Vitamin D deficiency may be linked to an increased risk of dementia, study says
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A recent study has found that deficiency in vitamin D may be linked to some conditions and diseases.
Researchers at the University of South Australia performed what they call a “world-first” study in which they found a low level of vitamin D is associated with an increased risk of dementia and stroke.
“Vitamin D is a hormone precursor that is increasingly recognized for widespread effects, including on brain health, but until now it has been very difficult to examine what would happen if we were able to prevent vitamin D deficiency,” Elina Hyppönen, a professor and senior investigator and director of the university's Australian Centre for Precision Health, says in a press release.
The study, published in the American Journal of Clinical Nutrition, analyzed data from just over 294,000 participants from the UK Biobank, a biomedical database. It did not include participants that had a family history of dementia.
Researchers found that participants with vitamin D levels lower than 25 nanomoles per litre (nmol/L) were predicted to be 54 per cent more prone to dementia compared to participants with vitamin D levels of 50 nmol/L, which is considered a normal vitamin D level.
Hyppönen says in the population that was studied, up to 17 per cent of dementia cases might have been avoided had the vitamin D levels been within a normal range.
However, the authors also concluded that more research is needed to confirm the link between low levels of vitamin D and the risk of dementia.
What is dementia?
Dementia is a general term for loss of memory, language, problem-solving and other thinking abilities that is significant enough to affect a person’s daily life.
There are many different types of dementia, with the most common form being Alzheimer’s disease.
According to the Alzheimer Society of Canada, there are more than 500,000 Canadians currently living with dementia — and experts say that number will likely only increase.
“We know that the number of older adults over the age of 85-years-old are expected to triple in the next 25 years, which means the number of people living with dementia will be increasing significantly,” says Dr. Roger Wong, who is a clinical professor of geriatric medicine at the University of British Columbia.
Why is vitamin D important for our health?
Vitamin D is both a nutrient we eat — found in salmon and cod liver oil — and a hormone our bodies produce. Few foods naturally contain vitamin D, so many people need to take supplements to up their intake.
Vitamin D helps our bodies absorb and retain calcium and phosphorus, both of which are crucial for bone health. On top of that, some studies have shown that vitamin D can help reduce cancer cell growth, help control infections and reduce inflammation.
Deficiency in the vitamin is common among older adults. As people get older, their skin’s ability to synthesize vitamin D from the sun goes down.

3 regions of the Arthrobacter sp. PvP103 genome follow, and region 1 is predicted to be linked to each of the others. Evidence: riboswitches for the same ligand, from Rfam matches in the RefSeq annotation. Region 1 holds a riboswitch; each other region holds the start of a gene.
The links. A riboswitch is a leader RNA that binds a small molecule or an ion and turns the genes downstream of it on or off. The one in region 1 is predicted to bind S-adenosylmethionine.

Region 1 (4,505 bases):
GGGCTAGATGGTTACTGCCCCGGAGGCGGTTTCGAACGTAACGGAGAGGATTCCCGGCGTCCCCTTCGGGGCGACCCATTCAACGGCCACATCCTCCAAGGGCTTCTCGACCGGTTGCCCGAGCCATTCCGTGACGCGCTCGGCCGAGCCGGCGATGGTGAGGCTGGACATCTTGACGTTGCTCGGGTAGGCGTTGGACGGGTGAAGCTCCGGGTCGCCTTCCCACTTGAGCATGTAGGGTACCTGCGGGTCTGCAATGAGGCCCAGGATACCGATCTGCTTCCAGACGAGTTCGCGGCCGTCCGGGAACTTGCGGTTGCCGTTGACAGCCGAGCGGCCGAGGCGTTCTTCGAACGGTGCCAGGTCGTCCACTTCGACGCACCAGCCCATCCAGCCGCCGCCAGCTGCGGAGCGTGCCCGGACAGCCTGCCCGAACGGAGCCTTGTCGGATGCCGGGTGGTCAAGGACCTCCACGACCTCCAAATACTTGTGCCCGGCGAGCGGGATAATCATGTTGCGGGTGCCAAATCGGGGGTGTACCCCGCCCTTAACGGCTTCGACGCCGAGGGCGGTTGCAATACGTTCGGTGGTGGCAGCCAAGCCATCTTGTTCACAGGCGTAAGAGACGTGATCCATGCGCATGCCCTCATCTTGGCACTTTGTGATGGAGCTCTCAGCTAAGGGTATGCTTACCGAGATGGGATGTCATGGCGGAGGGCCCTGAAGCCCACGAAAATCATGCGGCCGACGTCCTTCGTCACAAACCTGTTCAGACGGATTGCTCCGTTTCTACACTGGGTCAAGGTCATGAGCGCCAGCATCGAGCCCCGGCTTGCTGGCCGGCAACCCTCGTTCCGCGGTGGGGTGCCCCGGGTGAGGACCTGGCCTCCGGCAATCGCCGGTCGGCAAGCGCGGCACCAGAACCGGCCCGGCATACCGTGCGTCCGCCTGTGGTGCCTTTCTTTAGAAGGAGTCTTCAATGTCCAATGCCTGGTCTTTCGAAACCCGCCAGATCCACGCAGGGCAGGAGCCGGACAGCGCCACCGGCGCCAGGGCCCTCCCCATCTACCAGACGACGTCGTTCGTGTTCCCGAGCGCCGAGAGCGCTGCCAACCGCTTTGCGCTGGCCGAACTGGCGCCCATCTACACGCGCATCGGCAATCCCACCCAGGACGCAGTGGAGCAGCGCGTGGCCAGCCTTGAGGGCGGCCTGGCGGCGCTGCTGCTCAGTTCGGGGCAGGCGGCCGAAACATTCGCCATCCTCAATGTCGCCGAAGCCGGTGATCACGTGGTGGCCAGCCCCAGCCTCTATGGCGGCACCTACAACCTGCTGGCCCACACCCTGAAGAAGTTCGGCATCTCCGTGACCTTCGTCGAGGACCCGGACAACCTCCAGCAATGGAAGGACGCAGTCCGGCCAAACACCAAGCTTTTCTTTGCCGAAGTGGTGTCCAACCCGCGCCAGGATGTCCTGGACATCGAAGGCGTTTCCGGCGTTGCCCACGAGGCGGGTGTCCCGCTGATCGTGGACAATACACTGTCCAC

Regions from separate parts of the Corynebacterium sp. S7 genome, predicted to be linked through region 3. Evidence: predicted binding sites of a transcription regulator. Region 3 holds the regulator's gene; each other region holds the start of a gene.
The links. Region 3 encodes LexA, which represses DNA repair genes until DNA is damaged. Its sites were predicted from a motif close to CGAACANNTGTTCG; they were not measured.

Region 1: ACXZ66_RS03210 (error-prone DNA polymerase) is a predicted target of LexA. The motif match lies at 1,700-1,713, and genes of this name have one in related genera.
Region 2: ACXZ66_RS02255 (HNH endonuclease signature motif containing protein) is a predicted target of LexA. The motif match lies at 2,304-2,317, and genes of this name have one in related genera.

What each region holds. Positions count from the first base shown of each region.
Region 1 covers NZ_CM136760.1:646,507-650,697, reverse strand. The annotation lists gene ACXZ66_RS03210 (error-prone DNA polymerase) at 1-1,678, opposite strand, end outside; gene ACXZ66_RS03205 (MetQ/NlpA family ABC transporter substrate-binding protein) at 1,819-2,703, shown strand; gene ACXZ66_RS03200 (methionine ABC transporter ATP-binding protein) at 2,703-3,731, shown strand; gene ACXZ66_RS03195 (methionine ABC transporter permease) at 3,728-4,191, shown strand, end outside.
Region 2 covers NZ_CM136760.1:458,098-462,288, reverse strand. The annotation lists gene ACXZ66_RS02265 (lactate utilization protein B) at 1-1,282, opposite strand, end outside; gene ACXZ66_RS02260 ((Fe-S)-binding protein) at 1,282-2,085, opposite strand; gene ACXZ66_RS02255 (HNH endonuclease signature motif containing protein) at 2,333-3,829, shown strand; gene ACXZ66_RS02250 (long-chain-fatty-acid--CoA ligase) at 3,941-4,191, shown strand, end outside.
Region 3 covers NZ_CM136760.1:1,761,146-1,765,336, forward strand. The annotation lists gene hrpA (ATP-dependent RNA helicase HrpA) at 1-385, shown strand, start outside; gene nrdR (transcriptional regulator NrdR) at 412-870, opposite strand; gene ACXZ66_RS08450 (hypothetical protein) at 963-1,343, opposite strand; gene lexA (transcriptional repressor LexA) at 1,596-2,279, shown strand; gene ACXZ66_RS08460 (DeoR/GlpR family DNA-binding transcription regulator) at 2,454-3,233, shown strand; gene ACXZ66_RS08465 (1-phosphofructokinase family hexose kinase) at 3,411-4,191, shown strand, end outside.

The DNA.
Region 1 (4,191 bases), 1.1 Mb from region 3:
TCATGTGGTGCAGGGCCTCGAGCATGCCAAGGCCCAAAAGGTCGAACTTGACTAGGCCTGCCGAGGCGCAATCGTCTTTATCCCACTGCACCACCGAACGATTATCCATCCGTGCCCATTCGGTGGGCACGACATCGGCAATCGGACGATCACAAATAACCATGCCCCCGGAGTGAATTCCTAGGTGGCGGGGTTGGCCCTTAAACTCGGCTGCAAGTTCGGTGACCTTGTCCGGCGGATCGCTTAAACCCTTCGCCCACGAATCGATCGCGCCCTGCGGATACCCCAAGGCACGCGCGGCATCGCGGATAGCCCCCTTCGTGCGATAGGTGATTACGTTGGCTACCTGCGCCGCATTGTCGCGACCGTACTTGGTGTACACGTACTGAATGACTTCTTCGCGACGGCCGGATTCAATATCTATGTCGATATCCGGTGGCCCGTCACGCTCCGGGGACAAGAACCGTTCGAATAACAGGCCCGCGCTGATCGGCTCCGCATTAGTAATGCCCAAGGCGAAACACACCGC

The amount of vitamin D people need depends on their age. For older patients, the Cleveland Clinic recommends between 800 to 2000 IUs per day.
What Canadian researchers say
Wong says the study starts an important conversation about dementia, especially with Canada’s aging population.
The geriatric specialist adds that it also provides clues in terms of an association between lower levels of vitamin D in the blood with the occurrence of dementia and stroke.
However, there are limitations to the study.
“The association that you see with the low vitamin D level in this study, and the findings, are at best described as associations and not causation,” Wong explains during his interview with Yahoo Canada.
The study also focuses on a younger population, with the oldest participants being 70 years old when the study began. Wong says the risk of dementia goes up with age, with seniors over 85 years old being particularly vulnerable to the disease.
Moreover, the research also focused on a population in the United Kingdom, which has a predominantly white population compared to Canada.
“We need more studies actually in the Canadian setting, but with a diversity lens. I think that's so important,” Wong adds.
Even with these limitations, Wong says every little bit helps when it comes to learning more about dementia, and one day finding a cure.
“I don't think one can definitively say there is a causative effect of low vitamin D and dementia, because in individuals who are living with dementia, such as Alzheimer's disease, the question becomes, if you give them vitamin D, are they going to improve?” he says. “Does it have a treatment or therapeutic effect? And the answer to that question is unknown.”
When speaking about dementia prevention, Wong advises seniors and their families to take care of their overall health. It’s important to be aware of other risk factors linked to dementia, including stroke.
Steps you can do to help prevent stroke include eating a well-balanced diet, maintaining a healthy weight, quitting smoking and limiting how much alcohol you drink.
“Something as straightforward as exercise is critically important,” Wong adds. “Physical activity or exercise has been shown time and time again to be very effective in maintaining brain health and preventing stroke and therefore indirectly preventing dementia.”
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